Amazon Rainforest Group Defeats Hydropower Project

In a major victory for indigenous people in the Amazon rainforest, the Brazilian company Odebrecht abandoned plans to build a hydropower project in Peru. The voluntary decision came after opposition by the 14,000-member Ashaninka community, which said its forests and farmlands would be destroyed by the proposed Tambo-40 plant.

Commercial enterprises rarely take such initiatives on their own, according to the Sept. 20, 2011, CQ Global Researcher, “Saving Indigenous Peoples.” The report describes widespread encroachment into indigenous territories around the globe by governments and multinational corporations pursuing energy extraction, despite international agreements to first obtain consent from indigenous populations. Brazil’s planned Belo Monte Dam in the Amazon and Bolivia’s proposed hydropower plant in the Madidi National Park are prime examples. Bolivian President Evo Morales, the nation’s first indigenous president and a champion of indigenous rights, has been accused of “reprehensible incoherence” for riding roughshod over the concerns of Madidi indigenous groups to make way for the plant.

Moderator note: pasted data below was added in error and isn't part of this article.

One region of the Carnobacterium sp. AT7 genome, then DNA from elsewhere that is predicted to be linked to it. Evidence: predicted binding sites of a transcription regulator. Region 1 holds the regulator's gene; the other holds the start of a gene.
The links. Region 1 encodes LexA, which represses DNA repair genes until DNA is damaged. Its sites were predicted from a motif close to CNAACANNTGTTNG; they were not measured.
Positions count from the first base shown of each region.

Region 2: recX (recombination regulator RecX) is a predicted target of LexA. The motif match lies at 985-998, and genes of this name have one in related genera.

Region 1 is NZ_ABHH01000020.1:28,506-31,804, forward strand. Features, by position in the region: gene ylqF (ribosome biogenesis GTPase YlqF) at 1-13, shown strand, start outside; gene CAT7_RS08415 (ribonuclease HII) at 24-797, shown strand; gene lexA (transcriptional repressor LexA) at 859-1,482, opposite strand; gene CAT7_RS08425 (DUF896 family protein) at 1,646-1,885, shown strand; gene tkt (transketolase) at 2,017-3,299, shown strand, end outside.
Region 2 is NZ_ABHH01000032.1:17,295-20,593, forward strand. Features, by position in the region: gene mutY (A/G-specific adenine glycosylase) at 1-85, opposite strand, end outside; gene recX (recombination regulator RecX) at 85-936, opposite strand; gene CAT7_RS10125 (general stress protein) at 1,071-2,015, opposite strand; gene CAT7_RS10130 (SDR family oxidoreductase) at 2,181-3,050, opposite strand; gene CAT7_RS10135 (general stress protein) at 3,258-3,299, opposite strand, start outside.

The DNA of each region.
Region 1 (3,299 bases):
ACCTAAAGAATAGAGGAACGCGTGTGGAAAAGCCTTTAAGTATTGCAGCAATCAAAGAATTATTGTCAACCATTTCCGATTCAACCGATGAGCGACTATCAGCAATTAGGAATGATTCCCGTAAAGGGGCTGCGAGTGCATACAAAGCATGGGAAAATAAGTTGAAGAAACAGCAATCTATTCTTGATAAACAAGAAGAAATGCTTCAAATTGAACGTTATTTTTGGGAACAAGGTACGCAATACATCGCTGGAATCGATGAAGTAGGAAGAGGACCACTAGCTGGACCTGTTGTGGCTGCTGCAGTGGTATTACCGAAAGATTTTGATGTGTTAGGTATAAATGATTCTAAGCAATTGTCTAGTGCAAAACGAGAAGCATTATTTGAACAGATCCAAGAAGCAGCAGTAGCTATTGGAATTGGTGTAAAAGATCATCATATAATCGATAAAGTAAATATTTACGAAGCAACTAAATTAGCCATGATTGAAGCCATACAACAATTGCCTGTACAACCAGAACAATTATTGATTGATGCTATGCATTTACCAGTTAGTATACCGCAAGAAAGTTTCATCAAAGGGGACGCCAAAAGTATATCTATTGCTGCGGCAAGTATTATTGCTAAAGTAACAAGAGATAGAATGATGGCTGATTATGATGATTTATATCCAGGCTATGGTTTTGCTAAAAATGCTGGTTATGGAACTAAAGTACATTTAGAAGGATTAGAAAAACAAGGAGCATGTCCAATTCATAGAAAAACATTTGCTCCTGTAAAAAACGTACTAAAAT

See the report at

--Brian Beary